CPAC learned of yet another betrayal of the public trust in June 1994. This one was truly unbelievable but after what the company had gotten away with seven months earlier in regards to DNAPLS, CPAC shouldn’t have been surprised. There was the October/November 1991 sweetheart deal between the MOE and Uniroyal, which fallout both had survived. Clearly, the matter of the Upper Aquifer Containment and Treatment System (UACTS) had been under private discussion between the MOE and Uniroyal exactly as the DNAPL issue had been. Having all the parties including APT roll over and belly up on the DNAPL issue had clearly emboldened Uniroyal.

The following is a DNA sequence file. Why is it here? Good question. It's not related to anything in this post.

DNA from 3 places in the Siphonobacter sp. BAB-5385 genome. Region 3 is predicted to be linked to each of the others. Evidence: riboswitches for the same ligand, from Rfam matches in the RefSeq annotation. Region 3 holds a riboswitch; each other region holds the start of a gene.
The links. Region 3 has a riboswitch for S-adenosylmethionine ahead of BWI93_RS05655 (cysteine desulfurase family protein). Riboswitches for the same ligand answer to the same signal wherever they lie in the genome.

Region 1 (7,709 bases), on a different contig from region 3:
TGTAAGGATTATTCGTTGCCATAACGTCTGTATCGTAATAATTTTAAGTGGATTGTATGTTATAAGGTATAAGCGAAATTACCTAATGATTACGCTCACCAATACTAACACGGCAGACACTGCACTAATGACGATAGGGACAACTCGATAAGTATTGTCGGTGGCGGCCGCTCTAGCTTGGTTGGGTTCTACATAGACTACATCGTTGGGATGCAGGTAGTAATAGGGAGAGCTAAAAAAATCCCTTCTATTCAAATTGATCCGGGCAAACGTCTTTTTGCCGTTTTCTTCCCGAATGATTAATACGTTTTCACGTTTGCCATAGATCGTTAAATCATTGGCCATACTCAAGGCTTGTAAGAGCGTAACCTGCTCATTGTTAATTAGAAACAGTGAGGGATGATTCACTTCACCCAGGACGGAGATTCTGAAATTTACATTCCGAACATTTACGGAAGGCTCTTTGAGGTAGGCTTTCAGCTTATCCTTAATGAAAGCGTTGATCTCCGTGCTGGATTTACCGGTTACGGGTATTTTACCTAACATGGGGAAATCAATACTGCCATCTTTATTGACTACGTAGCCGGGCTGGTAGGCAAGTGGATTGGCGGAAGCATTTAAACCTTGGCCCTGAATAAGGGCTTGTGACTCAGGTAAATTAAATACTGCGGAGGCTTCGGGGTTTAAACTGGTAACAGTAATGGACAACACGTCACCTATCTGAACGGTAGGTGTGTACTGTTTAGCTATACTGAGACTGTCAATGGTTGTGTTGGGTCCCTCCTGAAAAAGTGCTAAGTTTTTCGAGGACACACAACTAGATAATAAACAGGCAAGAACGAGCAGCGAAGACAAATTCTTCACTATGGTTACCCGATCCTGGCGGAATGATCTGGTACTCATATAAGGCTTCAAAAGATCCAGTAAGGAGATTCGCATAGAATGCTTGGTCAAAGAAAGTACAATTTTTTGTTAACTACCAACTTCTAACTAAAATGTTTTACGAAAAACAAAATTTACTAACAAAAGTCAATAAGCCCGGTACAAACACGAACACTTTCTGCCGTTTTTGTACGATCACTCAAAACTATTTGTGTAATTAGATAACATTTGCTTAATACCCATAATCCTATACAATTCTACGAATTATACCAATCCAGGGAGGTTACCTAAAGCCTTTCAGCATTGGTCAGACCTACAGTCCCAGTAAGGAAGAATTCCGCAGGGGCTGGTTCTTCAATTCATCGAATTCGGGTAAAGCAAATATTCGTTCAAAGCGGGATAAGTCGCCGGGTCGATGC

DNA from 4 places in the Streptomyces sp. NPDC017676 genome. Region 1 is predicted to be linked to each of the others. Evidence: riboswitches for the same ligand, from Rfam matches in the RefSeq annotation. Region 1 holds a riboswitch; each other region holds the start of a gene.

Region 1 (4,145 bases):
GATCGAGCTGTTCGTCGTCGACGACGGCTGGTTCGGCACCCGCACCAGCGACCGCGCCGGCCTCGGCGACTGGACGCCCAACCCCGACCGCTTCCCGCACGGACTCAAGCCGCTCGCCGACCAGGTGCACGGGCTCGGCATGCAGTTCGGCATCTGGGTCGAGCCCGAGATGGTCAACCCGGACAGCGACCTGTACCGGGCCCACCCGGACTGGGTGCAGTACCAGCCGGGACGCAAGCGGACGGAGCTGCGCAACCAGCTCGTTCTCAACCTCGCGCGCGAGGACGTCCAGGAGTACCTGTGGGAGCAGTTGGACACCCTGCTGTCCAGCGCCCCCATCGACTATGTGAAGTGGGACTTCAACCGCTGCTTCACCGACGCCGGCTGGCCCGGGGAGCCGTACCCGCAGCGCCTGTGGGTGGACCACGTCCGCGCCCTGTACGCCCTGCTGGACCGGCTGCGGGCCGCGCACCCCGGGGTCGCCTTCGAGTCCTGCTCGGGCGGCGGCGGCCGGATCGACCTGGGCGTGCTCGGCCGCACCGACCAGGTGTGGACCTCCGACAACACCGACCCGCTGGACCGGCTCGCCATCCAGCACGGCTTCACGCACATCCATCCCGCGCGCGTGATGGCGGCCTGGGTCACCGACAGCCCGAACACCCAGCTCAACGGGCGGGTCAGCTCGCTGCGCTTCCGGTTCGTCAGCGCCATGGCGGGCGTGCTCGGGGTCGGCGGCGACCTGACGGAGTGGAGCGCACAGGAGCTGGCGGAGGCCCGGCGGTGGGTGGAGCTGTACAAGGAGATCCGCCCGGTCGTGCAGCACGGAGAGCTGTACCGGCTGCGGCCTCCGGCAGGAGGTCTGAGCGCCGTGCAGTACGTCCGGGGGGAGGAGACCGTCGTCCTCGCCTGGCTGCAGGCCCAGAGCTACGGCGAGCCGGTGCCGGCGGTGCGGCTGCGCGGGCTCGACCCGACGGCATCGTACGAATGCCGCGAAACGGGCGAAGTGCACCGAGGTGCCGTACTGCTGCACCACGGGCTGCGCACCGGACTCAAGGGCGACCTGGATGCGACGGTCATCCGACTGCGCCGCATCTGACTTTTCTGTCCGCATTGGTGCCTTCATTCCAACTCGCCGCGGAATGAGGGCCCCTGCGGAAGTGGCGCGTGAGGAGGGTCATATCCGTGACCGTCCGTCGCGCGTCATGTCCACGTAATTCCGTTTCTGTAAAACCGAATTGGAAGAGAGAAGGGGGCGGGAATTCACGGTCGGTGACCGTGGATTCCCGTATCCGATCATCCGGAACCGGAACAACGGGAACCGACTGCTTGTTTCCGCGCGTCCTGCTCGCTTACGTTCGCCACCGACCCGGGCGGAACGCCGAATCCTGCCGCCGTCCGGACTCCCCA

The November 4, 1991 Control Order seemed very clear that there was to be complete hydraulic containment of the Uniroyal site, in all aquifers. Despite this, as of June 1994, the most highly contaminated upper or shallow aquifer was to be hydraulically contained in the south-west quadrant of the site only. The other three quadrants, namely the north-west, north-east and south- east were not going to have containment even attempted. Therefore, but one quarter only of the ongoing groundwater discharge directly to the creek would be stopped. At UPAC, we all demanded to know why and how this could be permitted. The rationale provided to us was as simple as it was false. Steve Quigley an engineer at CRA verbally suggested that 97.5% of all on-site contaminants discharged to the Creek via the south-west quadrant. That figure appeared ridiculous upon the face of it, and, in fact history has so confirmed. Unfortunately, history took twenty more years and Woolwich politicians stepped in quickly in late 2014 and through much of 2015 to save Uniroyal’s (Chemtura) bacon. As the east side pits that were filled over time with the same toxics as the west side had been overflowing and soaking through the bottom; then clearly the shallow aquifer on the east side of the creek had to be grossly contaminated as well. How could this self-serving and financially rewarding plan to Uniroyal possibly protect the Creek adequately from upper aquifer discharges? It was never explained logically or any other way. APT walked in disgust from UPAC. Richard Clausi, Esther Thur, and I cheered their departure. Surely, the other UPAC members would begin to understand now exactly how corrupt the whole process was. Of the other parties at UPAC, only one other was greatly offended and disturbed. That party was the Region of Waterloo. My guess now is that they had not been let in on the games that Uniroyal and the MOE were playing on the east side and had initiated back in the mid- 1980s, prior to the well shutdowns. The other UPAC members seemed to glory in their own ignorance. By the way, the EH-Team representatives of Richard, Esther, and I stood with APT on this matter. While we had left APT the previous January, we were focused on the public interest and the UACTS appeared to be yet another near mortal wound to that interest.